hurricane sandy

Where's the thanks? Teach your kids about gratitude this Thanksgiving

With Thanksgiving just around the corner and thousands of families still without power and heat in hurricane Sandy’s wake, it seems like the right time to focus on gratitude at home. Have you ever noticed that kids are not inherently grateful? We have to teach them to say thank you, not to grimace when they get a gift that isn’t exactly what they wanted, and to appreciate the things they do have, all the while trying to curb what can seem like an endless chorus of “I want.”

Many children who lost power in their homes became more aware of how fortunate they are to have creature comforts when those disappeared for a week – they learned that lights, hot baths, TV and phones are actually luxuries!  We've seen a lot of children getting involved in the relief effort too, whether donating clothes or toys at their preschool or going out to help with their parents. But as the hurricane and its aftermath is something we hope not to recreate to teach this lesson, how can we help our toddlers and kids be more thankful each day?

If you are like me, you want your kids to appreciate all the good things in their lives, and to feel a true sense of empathy for kids who don’t have as much as they do. This empathy is what will later drive them to volunteer, donate, identify with those in other countries and cultures, and inspire them to leave the world a better place than they found it.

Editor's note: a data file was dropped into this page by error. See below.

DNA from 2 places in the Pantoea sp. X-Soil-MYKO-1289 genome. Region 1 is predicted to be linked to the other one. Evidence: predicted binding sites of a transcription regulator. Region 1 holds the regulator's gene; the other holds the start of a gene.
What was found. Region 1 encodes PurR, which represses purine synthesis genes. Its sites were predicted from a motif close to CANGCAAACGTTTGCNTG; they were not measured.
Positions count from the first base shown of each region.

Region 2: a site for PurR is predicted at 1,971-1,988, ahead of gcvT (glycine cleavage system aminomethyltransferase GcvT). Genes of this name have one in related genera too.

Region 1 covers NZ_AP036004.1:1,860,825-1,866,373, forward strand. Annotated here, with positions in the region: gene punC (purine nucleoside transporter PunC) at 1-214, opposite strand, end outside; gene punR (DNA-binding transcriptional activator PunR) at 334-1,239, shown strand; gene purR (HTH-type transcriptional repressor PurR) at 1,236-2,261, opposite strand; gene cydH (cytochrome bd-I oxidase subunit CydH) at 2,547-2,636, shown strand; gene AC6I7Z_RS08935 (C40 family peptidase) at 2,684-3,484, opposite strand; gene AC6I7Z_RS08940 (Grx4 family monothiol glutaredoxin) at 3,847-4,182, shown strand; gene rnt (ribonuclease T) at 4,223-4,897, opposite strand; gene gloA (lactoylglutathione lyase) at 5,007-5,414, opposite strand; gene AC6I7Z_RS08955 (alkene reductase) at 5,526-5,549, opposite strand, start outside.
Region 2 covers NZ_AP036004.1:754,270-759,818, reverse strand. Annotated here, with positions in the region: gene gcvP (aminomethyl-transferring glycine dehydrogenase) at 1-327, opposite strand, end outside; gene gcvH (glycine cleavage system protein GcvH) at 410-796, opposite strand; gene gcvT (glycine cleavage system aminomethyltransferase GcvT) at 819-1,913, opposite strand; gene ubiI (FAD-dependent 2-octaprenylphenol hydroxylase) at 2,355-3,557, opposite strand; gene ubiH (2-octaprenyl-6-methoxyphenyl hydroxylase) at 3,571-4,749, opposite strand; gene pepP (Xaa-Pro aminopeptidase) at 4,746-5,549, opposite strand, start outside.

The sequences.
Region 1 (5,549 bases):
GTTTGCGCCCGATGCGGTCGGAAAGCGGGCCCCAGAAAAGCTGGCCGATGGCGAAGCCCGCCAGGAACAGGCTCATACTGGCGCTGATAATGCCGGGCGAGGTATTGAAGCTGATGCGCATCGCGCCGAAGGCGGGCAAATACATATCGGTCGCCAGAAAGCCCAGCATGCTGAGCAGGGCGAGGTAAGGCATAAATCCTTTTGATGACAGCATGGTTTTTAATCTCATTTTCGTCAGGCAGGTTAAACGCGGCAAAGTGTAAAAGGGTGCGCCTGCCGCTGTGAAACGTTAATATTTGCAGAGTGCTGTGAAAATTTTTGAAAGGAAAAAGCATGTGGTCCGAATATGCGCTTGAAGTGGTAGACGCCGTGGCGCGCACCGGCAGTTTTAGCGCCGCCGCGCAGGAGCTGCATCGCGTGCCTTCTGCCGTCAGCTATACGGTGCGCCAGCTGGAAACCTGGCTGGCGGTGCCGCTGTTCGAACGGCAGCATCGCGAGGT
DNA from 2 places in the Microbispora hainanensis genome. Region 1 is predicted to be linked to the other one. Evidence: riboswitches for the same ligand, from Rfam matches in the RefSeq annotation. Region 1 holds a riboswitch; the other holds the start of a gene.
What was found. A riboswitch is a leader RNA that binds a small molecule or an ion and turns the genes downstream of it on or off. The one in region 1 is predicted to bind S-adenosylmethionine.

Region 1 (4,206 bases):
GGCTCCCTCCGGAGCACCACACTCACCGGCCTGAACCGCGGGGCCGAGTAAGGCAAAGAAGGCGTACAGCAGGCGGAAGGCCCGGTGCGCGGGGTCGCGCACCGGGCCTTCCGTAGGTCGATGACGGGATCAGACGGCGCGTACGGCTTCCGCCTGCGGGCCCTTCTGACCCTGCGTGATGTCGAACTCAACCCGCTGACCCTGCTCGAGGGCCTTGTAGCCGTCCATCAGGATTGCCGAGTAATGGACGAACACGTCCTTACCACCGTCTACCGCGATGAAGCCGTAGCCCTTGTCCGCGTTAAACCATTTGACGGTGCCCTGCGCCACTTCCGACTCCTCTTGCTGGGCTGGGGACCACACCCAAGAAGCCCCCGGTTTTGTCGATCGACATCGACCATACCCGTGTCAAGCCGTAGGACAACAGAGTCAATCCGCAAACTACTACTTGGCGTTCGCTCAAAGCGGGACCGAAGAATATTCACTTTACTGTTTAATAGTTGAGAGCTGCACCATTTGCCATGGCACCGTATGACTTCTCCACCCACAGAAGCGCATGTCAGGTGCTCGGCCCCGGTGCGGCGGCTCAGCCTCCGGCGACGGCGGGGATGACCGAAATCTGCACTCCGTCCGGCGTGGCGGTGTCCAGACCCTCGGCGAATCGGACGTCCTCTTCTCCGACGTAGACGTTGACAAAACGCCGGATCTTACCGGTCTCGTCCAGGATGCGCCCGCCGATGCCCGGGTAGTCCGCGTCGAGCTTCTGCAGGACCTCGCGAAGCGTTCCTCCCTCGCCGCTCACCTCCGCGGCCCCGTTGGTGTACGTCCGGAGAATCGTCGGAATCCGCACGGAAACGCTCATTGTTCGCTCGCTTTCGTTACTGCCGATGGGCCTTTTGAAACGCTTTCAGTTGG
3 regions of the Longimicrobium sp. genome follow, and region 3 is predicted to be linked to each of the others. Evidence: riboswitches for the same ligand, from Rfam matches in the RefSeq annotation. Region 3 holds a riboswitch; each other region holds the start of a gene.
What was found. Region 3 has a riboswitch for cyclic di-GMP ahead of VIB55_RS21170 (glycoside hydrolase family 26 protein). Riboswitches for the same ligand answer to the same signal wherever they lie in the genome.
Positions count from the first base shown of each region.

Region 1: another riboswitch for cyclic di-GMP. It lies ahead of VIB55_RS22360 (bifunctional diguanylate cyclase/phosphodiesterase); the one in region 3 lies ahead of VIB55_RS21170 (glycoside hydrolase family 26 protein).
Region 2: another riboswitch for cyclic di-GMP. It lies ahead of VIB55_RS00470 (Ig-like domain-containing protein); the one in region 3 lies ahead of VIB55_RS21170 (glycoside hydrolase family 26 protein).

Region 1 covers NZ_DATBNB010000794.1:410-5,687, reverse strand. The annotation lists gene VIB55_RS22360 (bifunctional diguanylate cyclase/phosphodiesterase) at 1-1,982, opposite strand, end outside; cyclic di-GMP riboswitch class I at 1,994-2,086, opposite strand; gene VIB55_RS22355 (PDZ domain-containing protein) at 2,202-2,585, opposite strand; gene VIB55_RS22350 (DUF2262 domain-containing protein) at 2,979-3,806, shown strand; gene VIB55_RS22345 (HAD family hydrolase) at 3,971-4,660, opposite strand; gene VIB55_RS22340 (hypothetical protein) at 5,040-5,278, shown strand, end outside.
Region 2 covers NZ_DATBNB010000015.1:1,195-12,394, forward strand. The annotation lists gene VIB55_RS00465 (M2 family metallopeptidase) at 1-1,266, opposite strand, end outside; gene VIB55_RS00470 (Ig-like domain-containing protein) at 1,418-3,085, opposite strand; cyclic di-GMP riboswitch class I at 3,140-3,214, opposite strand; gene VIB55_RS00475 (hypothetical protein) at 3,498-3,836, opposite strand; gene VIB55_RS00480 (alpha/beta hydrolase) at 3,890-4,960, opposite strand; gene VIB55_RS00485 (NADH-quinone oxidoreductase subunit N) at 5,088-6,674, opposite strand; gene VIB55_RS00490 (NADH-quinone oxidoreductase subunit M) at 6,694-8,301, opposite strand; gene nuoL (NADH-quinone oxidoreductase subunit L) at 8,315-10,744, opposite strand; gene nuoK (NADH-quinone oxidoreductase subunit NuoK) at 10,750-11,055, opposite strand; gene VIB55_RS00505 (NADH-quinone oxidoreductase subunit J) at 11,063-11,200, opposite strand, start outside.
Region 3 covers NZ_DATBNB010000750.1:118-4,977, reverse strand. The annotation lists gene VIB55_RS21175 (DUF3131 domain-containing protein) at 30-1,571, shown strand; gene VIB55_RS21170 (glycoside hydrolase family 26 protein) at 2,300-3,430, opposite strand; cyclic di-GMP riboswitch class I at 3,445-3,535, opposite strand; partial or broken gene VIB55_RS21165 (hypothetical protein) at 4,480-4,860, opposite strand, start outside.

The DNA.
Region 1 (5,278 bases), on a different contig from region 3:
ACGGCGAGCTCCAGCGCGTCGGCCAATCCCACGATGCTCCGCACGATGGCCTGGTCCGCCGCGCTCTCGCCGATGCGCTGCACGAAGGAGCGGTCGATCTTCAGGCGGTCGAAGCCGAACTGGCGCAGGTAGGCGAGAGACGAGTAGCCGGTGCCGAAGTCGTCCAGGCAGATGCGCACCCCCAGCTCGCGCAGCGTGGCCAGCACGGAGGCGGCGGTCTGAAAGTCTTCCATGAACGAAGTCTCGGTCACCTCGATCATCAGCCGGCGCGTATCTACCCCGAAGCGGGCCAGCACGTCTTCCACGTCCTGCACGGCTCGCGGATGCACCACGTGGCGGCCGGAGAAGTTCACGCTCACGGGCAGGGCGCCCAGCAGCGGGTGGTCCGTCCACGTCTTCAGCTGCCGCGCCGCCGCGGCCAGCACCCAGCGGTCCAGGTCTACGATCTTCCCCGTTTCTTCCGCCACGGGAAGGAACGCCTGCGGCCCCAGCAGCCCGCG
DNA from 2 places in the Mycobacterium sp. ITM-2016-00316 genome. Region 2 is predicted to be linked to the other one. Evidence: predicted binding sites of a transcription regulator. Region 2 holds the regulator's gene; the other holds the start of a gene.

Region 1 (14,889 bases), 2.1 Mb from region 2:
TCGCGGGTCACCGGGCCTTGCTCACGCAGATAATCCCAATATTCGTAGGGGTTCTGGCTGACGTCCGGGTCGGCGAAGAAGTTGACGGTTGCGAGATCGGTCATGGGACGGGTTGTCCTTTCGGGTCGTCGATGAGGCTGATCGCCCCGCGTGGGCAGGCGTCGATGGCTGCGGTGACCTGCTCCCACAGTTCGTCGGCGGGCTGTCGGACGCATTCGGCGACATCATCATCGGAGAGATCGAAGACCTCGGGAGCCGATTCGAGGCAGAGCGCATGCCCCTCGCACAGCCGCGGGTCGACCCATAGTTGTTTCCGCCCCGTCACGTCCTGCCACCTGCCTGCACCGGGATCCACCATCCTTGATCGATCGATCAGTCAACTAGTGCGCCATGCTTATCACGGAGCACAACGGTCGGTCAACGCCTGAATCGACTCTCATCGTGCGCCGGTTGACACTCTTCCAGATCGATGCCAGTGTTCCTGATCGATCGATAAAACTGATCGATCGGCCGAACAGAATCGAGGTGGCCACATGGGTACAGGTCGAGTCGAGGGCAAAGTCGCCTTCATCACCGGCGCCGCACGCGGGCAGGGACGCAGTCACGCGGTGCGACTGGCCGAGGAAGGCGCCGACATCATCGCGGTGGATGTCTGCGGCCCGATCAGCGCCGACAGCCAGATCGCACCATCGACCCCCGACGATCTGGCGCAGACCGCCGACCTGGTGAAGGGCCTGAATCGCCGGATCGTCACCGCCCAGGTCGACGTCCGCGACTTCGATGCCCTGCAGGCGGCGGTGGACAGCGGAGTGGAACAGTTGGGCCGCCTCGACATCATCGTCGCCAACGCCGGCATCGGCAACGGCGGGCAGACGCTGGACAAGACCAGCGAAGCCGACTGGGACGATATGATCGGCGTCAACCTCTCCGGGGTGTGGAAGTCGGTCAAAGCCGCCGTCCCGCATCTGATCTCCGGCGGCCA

In my own hectic life as a New York working mother, I have tried to integrate a new simple practice into our family’s routine to encourage thankful thinking. About once every two or three days, we go around the table (or the car, or wherever we might be) and each of us says three things for which we are feeling grateful.

It takes about 5 minutes, but done repeatedly it really does seem to increase gratitude and even joy, and it's something that even preschoolers can participate in. Here are some real life examples of the kinds of things my kids have said since we started this a few weeks ago:

Adrian (four years old)

-       I am grateful that daddy took me out to play soccer this morning

-       I am grateful that Emmett is the best big brother

-       I am grateful that mommy made my favorite macaroni and cheese

Emmett (eight years old)

-       I am grateful that we are going to see a movie today

-       I am grateful that Adrian got better (he had been sick until the day before)

-       I am grateful that we won our soccer game today

They love the opportunity to have everyone listen quietly to what they have to say, and as they can see it’s important to my husband and me, they take it seriously and put a lot of thought into it. My husband and I love hearing them focus on what is good in their lives, since we feel we spend a lot of time hearing about what they want/need/wish they had, especially with all those Toys R Us circulars arriving in the newspaper!

Sometimes my husband or I will try to remind the kids that they enjoy a lot of privileges that other kids might not:

-       I am grateful that when Adrian had 102 fever on Friday, we were able to take him to the doctor right away to find out what was wrong. In some countries, people have to go miles to find a doctor and we have one just 10 blocks away.